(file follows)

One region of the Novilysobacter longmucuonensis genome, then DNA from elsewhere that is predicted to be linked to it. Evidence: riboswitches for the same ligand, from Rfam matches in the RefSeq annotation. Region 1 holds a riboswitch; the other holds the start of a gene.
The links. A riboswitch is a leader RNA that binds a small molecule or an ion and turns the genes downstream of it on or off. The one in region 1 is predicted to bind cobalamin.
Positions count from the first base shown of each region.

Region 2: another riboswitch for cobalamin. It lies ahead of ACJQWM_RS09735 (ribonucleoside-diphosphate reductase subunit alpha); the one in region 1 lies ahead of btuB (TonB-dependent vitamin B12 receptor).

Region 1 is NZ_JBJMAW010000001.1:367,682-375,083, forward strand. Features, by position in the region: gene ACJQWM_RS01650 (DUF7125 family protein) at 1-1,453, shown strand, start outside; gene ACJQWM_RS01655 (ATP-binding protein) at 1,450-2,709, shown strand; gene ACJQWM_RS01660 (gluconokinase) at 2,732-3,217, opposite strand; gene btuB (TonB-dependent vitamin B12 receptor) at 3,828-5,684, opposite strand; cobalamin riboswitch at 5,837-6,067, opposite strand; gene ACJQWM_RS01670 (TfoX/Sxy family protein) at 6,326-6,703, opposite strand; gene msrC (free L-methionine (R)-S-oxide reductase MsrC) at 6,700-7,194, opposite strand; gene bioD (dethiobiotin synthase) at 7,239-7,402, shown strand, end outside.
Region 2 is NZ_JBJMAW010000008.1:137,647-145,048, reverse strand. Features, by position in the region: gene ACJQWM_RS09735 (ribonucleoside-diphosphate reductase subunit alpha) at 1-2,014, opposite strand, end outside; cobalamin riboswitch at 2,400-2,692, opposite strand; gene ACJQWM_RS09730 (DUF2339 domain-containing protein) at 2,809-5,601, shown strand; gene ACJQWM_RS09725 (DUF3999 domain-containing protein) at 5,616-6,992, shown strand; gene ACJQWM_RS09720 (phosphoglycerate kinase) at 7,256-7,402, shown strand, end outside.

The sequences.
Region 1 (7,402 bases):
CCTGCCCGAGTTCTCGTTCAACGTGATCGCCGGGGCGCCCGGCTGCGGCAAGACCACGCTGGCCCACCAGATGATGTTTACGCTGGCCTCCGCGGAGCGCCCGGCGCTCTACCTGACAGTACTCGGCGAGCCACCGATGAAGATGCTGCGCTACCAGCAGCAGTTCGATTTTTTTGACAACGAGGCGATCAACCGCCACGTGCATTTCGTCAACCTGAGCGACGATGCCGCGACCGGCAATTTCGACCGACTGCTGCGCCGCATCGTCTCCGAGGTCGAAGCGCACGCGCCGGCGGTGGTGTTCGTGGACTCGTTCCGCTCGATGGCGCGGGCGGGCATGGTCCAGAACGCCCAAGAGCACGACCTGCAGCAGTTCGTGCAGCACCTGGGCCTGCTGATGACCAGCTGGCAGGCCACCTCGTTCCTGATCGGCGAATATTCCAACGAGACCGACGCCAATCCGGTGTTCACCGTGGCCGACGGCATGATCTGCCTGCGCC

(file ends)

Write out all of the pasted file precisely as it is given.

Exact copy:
One region of the Novilysobacter longmucuonensis genome, then DNA from elsewhere that is predicted to be linked to it. Evidence: riboswitches for the same ligand, from Rfam matches in the RefSeq annotation. Region 1 holds a riboswitch; the other holds the start of a gene.
The links. A riboswitch is a leader RNA that binds a small molecule or an ion and turns the genes downstream of it on or off. The one in region 1 is predicted to bind cobalamin.
Positions count from the first base shown of each region.

Region 2: another riboswitch for cobalamin. It lies ahead of ACJQWM_RS09735 (ribonucleoside-diphosphate reductase subunit alpha); the one in region 1 lies ahead of btuB (TonB-dependent vitamin B12 receptor).

Region 1 is NZ_JBJMAW010000001.1:367,682-375,083, forward strand. Features, by position in the region: gene ACJQWM_RS01650 (DUF7125 family protein) at 1-1,453, shown strand, start outside; gene ACJQWM_RS01655 (ATP-binding protein) at 1,450-2,709, shown strand; gene ACJQWM_RS01660 (gluconokinase) at 2,732-3,217, opposite strand; gene btuB (TonB-dependent vitamin B12 receptor) at 3,828-5,684, opposite strand; cobalamin riboswitch at 5,837-6,067, opposite strand; gene ACJQWM_RS01670 (TfoX/Sxy family protein) at 6,326-6,703, opposite strand; gene msrC (free L-methionine (R)-S-oxide reductase MsrC) at 6,700-7,194, opposite strand; gene bioD (dethiobiotin synthase) at 7,239-7,402, shown strand, end outside.
Region 2 is NZ_JBJMAW010000008.1:137,647-145,048, reverse strand. Features, by position in the region: gene ACJQWM_RS09735 (ribonucleoside-diphosphate reductase subunit alpha) at 1-2,014, opposite strand, end outside; cobalamin riboswitch at 2,400-2,692, opposite strand; gene ACJQWM_RS09730 (DUF2339 domain-containing protein) at 2,809-5,601, shown strand; gene ACJQWM_RS09725 (DUF3999 domain-containing protein) at 5,616-6,992, shown strand; gene ACJQWM_RS09720 (phosphoglycerate kinase) at 7,256-7,402, shown strand, end outside.

The sequences.
Region 1 (7,402 bases):
CCTGCCCGAGTTCTCGTTCAACGTGATCGCCGGGGCGCCCGGCTGCGGCAAGACCACGCTGGCCCACCAGATGATGTTTACGCTGGCCTCCGCGGAGCGCCCGGCGCTCTACCTGACAGTACTCGGCGAGCCACCGATGAAGATGCTGCGCTACCAGCAGCAGTTCGATTTTTTTGACAACGAGGCGATCAACCGCCACGTGCATTTCGTCAACCTGAGCGACGATGCCGCGACCGGCAATTTCGACCGACTGCTGCGCCGCATCGTCTCCGAGGTCGAAGCGCACGCGCCGGCGGTGGTGTTCGTGGACTCGTTCCGCTCGATGGCGCGGGCGGGCATGGTCCAGAACGCCCAAGAGCACGACCTGCAGCAGTTCGTGCAGCACCTGGGCCTGCTGATGACCAGCTGGCAGGCCACCTCGTTCCTGATCGGCGAATATTCCAACGAGACCGACGCCAATCCGGTGTTCACCGTGGCCGACGGCATGATCTGCCTGCGCC